While this author does not dispute Weygant’s and Sprenger’s heartfelt belief that the mysterious horseman was “Stonewall” Jackson, the weight of the evidence does not support their belief. Well….if the rider was not Jackson, then who was it?

Private James C. Heggarty, noting the day’s highlights with fragmented phrases in his diary, wrote that on May 2, “….the whole brigade lay along the picket line about midnight the regt. Fired into reb Col. Taken (written here as it appears in Heggarty’s diary.) This time seems to coincide with the sequence of events recounted by Weygant, as well as General Birney’s assertion in his official report that the attacking columns that night stepped off at “11:30 pm.” Compare these established times and events to the report of Co. D.H. Hamilton, the acting commander of McGowan’s South Carolina Brigade (the body of opposing troops in the closest proximity to Vista and the road connecting Catherine Furnace with Orange Plank Road) who remembered the brigade reaching the Plank Road by “sunset.” Then at “about 11 o’clock, orders were given for an advance of the brigade….at 12 o’clock midnight the brigade was marched to a position in front of the enemy’s breastworks.[10] In Hamilton’s regimental report, he recorded that “I was pushing on when my acting adjutant Captain T.P. Alston, came to inform me that the left of my regiment had become separated from me in the thicket through which we were forcing our way.”[11] But far more interesting was the manner in which Hamilton singled out Alston for praise in his report: “Captain T.P. Alston, First regiment South Carolina Volunteers, who acted as my assistant adjutant-general, I feel myself under great obligation for his untiring zeal and efficiency. He was ready at all hours to go to any position, either to the skirmishers in front or along the line.” In point of fact, Alston is the only staff officer spotlighted for such service out of all the reports from McGowan’s and Archer’s Brigades who, according to National Park Service base maps and map illustrations in Bigelow’s were the brigades closest to Franklin’s 1st Brigade that night.

Was it Captain T.P. Alston who, during a brigade movement at night, rode forward to investigate the cause of some minor firing to the South Carolinian’s immediate front and called out into the gloomy night to some distant shadows with the reasonably unremarkable words: “What regiment is this?” and “Colonel, do not fire into your own men?” And, was it Captain Alston who, discovering a full Federal line to his front, turned and galloped away, barely escaping a volley from the 124th’s company A? Was it possible that First Sergeant Sprengler, 122 PV mistook this volley for the firing of Birney’s men, which occurred soon thereafter?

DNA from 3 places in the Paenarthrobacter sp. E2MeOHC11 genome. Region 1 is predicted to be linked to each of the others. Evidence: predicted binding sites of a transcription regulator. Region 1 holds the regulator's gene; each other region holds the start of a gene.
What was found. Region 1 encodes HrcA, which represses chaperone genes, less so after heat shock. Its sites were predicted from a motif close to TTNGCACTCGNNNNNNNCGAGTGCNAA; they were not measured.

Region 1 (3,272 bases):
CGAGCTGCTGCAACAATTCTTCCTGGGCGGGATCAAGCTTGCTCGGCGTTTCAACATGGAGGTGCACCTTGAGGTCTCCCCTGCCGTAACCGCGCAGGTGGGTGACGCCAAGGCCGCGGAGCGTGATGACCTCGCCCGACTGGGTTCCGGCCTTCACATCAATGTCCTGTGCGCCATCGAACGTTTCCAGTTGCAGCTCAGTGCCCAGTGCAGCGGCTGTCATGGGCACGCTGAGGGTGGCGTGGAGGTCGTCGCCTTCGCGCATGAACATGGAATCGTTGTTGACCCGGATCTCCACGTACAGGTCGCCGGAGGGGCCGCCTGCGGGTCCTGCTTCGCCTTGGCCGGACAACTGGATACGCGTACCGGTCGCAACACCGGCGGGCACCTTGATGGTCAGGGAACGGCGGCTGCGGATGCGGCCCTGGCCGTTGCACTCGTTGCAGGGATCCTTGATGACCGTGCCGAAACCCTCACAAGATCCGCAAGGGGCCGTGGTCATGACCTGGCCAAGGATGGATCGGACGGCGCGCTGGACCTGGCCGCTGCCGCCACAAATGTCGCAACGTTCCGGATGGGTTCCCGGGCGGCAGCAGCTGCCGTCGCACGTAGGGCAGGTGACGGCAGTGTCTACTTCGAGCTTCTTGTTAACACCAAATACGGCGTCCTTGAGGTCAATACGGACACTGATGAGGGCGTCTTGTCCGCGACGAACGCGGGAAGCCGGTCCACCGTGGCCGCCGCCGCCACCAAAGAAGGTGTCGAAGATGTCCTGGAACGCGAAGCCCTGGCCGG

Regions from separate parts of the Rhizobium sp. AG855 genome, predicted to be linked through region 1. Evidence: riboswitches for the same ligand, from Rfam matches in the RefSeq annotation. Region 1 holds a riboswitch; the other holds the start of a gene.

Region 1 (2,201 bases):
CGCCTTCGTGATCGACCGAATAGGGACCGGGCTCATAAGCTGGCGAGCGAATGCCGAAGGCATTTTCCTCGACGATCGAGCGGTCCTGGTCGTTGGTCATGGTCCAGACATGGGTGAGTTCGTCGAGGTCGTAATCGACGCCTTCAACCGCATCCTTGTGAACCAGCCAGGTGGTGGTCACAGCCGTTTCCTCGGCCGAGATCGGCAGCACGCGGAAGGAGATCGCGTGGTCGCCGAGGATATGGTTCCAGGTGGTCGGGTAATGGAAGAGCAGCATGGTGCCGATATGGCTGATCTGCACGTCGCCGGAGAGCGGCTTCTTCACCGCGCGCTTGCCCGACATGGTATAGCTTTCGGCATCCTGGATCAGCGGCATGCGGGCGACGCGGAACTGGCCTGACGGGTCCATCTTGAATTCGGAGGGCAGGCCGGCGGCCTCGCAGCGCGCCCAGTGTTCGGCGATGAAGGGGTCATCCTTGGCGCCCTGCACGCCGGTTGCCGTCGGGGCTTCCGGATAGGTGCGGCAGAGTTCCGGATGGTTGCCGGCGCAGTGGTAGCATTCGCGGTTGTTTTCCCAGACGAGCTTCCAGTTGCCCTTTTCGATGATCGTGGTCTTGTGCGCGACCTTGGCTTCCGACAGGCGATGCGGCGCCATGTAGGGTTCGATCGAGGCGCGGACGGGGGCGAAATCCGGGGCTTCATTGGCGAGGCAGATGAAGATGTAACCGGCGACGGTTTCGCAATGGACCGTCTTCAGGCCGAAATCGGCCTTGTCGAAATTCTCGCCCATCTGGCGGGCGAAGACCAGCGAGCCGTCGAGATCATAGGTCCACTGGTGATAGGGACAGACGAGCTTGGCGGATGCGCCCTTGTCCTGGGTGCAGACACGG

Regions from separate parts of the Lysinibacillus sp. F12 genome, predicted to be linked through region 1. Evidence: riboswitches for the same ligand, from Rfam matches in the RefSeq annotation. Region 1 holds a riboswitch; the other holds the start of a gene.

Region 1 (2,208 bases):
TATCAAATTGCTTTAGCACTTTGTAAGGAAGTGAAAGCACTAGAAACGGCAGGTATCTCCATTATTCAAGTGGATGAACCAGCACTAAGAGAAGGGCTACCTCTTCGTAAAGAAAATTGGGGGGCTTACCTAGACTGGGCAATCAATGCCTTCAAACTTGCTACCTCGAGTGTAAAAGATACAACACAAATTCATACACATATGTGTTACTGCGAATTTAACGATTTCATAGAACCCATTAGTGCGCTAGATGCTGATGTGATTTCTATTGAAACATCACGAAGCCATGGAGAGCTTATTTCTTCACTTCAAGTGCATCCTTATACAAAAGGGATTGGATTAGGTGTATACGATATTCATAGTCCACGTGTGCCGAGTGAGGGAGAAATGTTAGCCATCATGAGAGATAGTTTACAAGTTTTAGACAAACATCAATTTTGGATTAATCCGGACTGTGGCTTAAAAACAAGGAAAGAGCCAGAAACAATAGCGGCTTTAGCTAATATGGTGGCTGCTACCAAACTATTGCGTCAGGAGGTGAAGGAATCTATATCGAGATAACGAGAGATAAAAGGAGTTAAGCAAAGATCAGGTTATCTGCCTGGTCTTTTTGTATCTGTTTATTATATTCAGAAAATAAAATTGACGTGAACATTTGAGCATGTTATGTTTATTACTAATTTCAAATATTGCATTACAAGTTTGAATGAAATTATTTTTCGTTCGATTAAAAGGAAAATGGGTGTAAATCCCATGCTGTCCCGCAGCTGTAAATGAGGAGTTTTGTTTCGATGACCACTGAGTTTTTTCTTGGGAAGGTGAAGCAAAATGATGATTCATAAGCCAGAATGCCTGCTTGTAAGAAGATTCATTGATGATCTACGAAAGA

The definitive identity of the mysterious horseman may never be known. What is known is that a certain Captain Alston, from the 1st South Carolina performed splendidly “at all hours” and at “any position,” be it “the skirmishers in front or along the line,” while his brigade advanced in a close proximity to the III Corps’ northernmost picket line at Hazel Grove at a time which seems to fit both Weygant’s chronology and the recollections of Federal eye-witnesses. One fact is now clear – the unfortunate General Thomas Jackson had been wounded nearly two hours before a Confederate horseman and some New Yorkers from Newburgh confronted each other in Hazel Grove.

Bibliography

1) Weygant, Charles H., “History of the 124th New York Volunteers,” Journal Printing House, Newburgh, New York, 1877, Reprinted in 1986 by Butternut Press, Inc., 19761-W. North Frederick Avenue, Gaithersburg, maryland, 20879

2) LaRocca, Charles J., “This Regiment of Heroes.” 1991, Charles LaRocca, 209 Goodwill Road, Montgomery, NY  12550

3) Bigelow, John Jr., “Chancellorsville.” Konecky & Konecky, 156 Fifth Avenue, New York, NY  10010, 1995

4) “Camp and Field Life…the History of the 122nd Pennsylvania Volunteers.” Author and publsher unknown.

5) Official Records of the War of the Rebellion, Volume XXV, pt. 1

[1] Weygant, Charles, “History of the 124th New York Volunteers,” Morningside Press, 1988, p 110

[2] ibid p. 113

[3] ibid p. 108

[4] Official Records of the War of the Rebellion, Vol. 25, pt. 1, pg 494

[5]ibid pg. 491

[6] LaRocca, Charles, “This Regiment of Heroes,” pg 132

[7] Official Records, pg 498-9

[8] LaRocca, Charles, pg. 123

[9] Bigelow, John, Bigelow’s The Campaign of Chancellorsville, pg. 317

[10] Official Records, pg. 904-6)

[11] ibid pg. 901-3